Making its digital home video debut from The Criterion Collection is foundational Latin American themed film, The Ballad of Gregorio Cortez. This 1982 film tells the true story of the titular turn of the century farmer who was arrested and convicted of a murder he didn't commit, all over a matter of incomplete translation.
The film was the brainchild of Moctezuma Esparza, a leading figure in Chicano cultural circles in the '70s, a time when the Chicano identity, that of the American of Latin descent, was gaining visibility. Based on the book, With a Pistol in His Hand, by Americo Paredes, The Ballad of Gregorio Cortez was initially shot as a TV movie for public television. Once the production wrangled in star Edward James Olmos, one of the most popular Latino actors of the time, it was easier to attract other talent. In fact, it was Olmos who brought on director Robert M. Young, who he'd briefly worked with on Alambrista!.
Gregorio Cortez was a farmer who got caught up case of mistaken translation when he is accused of murdering a lawman in rural Texas in 1901. Cortez was accused of stealing a horse, but when he explained his situation in Spanish, the American translator got the statement wrong and attempted to arrest him. After watching his brother get shot in the tussle, Cortez shot back in self-defense, killing the deputy. Fearing the worst to follow what was already a bad situation, Cortez ran, and the law ran after him.
For ten days Cortez was on the lam, hiding with family and friends before he was eventually captured. According to the film, it was while he was behind bars that his attorney asked for a translator who discovered the mistake that caused the whole mess.
Edward James Olmos' Gregorio Cortez is a noble man who just wants to do what is right by his family. He runs to keep himself and them safe, he shot the lawman to protect his brother and himself. Olmos' portrayal of the character is layered and empathetic. The film itself is a hugely influential piece that set the stage for a new wave of Latino filmmakers to try their hand at filmmaking, and helped show exhibitors that films about people of color could make money, as The Ballad of Gregorio Cortez was initially very profitable before being mishandled by a greedy distributor.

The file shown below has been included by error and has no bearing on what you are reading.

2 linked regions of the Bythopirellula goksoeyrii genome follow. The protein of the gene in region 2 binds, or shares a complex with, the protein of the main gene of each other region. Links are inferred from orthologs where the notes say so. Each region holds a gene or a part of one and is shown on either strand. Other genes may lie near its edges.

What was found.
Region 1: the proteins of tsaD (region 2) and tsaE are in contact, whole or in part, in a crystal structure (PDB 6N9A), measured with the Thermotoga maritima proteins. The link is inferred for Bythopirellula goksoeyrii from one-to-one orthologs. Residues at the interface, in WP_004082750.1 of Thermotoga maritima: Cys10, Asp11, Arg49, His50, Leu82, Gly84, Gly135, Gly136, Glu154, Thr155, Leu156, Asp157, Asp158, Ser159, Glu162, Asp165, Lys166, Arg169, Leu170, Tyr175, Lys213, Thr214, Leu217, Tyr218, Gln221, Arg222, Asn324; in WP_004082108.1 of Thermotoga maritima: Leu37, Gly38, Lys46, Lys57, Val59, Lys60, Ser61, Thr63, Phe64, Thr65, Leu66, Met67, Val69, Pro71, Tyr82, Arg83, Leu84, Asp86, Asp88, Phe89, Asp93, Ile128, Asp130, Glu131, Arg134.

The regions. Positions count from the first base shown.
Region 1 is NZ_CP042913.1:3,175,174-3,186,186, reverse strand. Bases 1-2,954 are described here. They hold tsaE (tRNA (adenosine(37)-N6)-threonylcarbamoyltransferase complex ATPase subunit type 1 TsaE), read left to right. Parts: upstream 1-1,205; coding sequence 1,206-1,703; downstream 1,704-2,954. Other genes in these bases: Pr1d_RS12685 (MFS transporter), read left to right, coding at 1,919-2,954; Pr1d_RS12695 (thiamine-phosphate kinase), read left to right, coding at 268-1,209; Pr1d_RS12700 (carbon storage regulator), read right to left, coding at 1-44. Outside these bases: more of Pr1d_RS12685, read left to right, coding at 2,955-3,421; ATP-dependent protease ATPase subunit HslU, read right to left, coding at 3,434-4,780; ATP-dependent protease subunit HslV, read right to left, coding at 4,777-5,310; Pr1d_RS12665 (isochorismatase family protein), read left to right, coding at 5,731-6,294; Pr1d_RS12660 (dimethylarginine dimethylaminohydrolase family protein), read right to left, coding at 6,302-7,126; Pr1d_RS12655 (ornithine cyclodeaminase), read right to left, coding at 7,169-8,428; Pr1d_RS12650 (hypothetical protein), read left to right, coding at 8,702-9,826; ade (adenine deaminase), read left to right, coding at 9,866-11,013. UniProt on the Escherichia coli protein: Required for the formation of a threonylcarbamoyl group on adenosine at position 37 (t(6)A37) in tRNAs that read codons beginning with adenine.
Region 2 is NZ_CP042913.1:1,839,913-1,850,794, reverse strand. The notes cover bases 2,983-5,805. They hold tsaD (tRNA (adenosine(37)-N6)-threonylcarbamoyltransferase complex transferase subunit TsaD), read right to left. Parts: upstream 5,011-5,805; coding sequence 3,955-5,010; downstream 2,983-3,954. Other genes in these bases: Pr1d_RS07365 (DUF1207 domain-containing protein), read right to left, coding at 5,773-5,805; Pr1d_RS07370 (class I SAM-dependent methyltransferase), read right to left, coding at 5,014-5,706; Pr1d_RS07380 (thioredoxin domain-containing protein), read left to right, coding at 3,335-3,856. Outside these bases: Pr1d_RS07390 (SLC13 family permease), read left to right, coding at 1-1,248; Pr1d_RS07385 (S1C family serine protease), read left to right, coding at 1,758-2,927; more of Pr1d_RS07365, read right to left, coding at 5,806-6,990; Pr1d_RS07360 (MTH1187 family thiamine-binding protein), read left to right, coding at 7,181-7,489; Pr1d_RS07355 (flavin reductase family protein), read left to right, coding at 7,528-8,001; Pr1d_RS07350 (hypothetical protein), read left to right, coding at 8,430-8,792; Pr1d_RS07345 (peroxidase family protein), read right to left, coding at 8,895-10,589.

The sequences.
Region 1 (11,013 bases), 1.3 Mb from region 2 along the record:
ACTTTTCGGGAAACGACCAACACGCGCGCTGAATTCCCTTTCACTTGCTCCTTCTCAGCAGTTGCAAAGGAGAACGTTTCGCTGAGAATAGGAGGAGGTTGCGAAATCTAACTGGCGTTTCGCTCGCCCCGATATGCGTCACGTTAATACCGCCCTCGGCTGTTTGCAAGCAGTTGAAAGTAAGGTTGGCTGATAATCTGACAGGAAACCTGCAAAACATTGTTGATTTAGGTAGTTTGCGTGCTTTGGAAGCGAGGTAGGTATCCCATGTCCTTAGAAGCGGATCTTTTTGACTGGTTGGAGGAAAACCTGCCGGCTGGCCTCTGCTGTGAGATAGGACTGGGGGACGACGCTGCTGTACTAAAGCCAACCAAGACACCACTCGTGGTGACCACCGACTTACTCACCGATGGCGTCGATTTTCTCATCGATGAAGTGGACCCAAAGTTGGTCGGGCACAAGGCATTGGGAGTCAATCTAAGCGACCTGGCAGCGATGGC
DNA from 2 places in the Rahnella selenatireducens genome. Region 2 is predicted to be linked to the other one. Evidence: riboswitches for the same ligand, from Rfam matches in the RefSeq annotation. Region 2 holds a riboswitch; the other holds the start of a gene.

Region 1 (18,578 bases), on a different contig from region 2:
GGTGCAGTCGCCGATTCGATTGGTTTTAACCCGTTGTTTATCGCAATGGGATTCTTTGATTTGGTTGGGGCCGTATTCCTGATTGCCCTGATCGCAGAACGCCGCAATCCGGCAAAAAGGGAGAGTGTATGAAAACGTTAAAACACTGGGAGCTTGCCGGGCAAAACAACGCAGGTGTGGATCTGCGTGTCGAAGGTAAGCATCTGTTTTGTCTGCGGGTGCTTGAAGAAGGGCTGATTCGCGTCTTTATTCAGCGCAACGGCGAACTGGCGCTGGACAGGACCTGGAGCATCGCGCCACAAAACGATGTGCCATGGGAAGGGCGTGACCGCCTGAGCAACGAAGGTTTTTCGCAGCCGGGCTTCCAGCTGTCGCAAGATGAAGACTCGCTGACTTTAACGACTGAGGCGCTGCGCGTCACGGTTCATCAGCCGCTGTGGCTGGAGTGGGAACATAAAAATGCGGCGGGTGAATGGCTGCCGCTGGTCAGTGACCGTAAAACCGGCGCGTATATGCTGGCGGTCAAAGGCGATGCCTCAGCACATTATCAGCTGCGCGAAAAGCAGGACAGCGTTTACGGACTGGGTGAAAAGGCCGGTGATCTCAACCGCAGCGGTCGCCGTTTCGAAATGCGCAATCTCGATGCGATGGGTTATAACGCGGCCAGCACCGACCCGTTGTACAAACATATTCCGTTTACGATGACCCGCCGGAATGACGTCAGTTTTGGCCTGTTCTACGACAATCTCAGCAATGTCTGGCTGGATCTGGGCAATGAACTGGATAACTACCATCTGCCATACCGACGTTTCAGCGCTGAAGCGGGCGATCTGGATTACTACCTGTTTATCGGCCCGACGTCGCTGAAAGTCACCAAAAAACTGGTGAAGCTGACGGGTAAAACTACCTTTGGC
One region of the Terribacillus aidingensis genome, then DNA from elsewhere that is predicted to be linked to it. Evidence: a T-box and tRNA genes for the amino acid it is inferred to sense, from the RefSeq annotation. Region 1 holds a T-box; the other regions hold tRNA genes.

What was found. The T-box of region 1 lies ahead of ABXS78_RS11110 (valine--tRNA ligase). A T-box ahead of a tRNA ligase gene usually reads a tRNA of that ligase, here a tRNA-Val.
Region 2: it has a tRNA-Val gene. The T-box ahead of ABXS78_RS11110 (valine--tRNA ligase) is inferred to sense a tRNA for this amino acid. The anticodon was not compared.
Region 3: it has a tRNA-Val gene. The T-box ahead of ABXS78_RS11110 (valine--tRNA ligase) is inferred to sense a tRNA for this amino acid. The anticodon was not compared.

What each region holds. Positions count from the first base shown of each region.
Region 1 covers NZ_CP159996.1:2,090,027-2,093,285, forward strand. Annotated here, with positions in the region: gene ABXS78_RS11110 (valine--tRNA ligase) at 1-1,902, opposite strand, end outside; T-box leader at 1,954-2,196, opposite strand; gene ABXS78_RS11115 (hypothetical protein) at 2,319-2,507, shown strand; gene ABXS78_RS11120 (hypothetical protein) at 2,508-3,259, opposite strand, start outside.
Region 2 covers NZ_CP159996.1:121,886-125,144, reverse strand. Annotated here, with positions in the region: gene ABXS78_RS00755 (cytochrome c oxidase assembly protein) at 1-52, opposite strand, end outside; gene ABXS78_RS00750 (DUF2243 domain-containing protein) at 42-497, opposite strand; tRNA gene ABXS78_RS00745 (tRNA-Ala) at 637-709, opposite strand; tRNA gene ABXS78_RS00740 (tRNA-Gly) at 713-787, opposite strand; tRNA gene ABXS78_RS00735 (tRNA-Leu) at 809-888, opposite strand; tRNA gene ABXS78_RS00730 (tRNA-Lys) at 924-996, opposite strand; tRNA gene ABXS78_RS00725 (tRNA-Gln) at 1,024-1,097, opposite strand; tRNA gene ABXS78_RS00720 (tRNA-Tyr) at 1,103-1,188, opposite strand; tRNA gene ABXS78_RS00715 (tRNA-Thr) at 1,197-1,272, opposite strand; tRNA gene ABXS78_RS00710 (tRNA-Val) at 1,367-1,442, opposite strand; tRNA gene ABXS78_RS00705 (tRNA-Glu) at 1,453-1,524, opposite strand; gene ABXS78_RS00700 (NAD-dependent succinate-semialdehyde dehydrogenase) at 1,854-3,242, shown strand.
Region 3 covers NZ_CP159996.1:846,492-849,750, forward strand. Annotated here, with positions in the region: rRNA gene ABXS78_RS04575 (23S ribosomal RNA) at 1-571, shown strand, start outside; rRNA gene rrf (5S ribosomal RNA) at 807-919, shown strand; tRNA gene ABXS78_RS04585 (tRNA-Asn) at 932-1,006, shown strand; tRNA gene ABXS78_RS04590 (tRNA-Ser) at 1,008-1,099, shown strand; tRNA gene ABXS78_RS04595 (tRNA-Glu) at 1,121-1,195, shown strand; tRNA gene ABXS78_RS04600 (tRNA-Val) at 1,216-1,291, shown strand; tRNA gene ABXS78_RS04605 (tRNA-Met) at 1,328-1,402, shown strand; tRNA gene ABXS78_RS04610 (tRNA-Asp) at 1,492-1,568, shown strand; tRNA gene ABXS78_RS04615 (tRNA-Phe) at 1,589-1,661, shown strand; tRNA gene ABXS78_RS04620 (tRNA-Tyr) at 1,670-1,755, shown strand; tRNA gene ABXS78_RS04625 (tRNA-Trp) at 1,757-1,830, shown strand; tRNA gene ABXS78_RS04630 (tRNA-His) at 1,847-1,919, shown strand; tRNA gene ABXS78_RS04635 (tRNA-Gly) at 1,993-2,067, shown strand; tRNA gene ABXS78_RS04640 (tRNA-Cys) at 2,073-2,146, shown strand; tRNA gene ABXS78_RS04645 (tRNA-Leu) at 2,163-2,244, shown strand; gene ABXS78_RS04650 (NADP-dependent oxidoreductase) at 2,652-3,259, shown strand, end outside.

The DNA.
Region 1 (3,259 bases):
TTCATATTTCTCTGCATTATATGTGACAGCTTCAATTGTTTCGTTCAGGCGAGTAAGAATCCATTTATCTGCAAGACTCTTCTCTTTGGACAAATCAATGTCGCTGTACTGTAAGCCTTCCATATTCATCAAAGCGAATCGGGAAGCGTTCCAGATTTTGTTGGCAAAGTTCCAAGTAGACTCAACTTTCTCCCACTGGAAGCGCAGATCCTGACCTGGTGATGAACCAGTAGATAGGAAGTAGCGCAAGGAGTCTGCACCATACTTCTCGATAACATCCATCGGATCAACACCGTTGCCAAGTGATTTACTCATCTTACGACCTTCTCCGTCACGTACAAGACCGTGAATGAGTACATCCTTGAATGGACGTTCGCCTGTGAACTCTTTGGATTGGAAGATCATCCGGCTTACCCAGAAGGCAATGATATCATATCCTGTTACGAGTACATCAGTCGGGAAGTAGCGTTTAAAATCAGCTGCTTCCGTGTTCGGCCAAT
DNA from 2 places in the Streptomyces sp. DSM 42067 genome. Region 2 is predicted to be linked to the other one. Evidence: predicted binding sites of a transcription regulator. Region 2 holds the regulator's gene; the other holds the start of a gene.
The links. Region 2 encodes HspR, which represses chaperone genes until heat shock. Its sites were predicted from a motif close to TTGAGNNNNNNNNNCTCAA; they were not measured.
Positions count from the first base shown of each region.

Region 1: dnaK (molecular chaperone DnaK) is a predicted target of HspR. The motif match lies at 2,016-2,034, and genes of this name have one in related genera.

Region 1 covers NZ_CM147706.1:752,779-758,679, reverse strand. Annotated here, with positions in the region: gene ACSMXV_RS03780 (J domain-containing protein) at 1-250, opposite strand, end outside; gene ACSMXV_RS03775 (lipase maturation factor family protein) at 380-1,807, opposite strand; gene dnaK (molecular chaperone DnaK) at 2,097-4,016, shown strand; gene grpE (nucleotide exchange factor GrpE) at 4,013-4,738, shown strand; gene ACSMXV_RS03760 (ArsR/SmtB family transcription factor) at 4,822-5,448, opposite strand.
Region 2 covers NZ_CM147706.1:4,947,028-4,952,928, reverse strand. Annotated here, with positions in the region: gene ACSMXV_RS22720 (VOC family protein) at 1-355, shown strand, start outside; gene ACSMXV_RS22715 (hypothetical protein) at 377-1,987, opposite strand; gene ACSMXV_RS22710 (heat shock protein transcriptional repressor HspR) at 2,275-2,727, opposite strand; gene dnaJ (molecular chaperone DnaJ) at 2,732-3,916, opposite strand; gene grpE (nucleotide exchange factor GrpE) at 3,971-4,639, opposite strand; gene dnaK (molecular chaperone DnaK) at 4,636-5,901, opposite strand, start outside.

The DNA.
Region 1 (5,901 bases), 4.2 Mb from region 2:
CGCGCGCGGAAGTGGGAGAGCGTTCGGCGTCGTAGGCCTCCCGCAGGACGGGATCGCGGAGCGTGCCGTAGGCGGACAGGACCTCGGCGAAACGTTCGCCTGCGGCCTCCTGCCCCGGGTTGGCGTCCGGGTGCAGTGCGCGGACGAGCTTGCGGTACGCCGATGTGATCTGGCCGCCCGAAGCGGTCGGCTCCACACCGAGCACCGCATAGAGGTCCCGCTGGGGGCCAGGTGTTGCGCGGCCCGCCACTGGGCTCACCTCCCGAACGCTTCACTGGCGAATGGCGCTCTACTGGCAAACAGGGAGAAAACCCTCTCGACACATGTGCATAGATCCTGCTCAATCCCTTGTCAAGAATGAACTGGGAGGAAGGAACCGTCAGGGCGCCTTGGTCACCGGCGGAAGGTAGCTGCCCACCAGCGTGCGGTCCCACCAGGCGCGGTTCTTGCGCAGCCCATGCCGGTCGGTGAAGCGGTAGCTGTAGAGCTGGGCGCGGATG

A powerful film that establishes the power of language to both unite and unwittingly divide, The Ballad of Gregorio Cortez is a film that is finally getting its due. Hopefully the new Blu-ray release from Criterion will make its way into the hands of those who need to see it most. To understand our present and future, we have to understand the past, and Gregorio Cortez's chapter has been hidden for too long.
Initially shot on Super 16mm, The Ballad of Gregorio Cortez has been restored in 2K by Criterion and the results are impressive. Since the film never got a legit DVD release in the US, there's isn't much to compare this with, but I'm fairly certain that it has never looked this good. The HD image shows a ton of grain, to be expected on this film stock, but looks great in motion and presents a lossless Mono soundtrack that really puts a spotlight on the wonderful synth soundtrack, which was ahead of its time in 1982.
The disc presents a ton of new supplemental materials, including a half hour interview with Olmos, a 20 minute interview with Chicano cinema expert Chon Noriega, and a fantastic 25 minute Q & A from the AFI with Young, Olmos, Esparza, DP Reynaldo Villalobos, co-stars Pepe Serna, Bruce McGill, Rosanna DeSoto, and Tom Bower, and finally a lovely print essay by Charles Ramirez Berg. The extras, which add up to a little more than an hour, are crucial to understanding the context in which the film was made and released. Olmos' solo interview, in particular, describes the environment in which The Ballad of Gregorio Cortez was birthed, and it's a incredible portrait of a long gone time in independent cinema.
This disc is an easy recommendation. Buy The Ballad of Gregorio Cortez.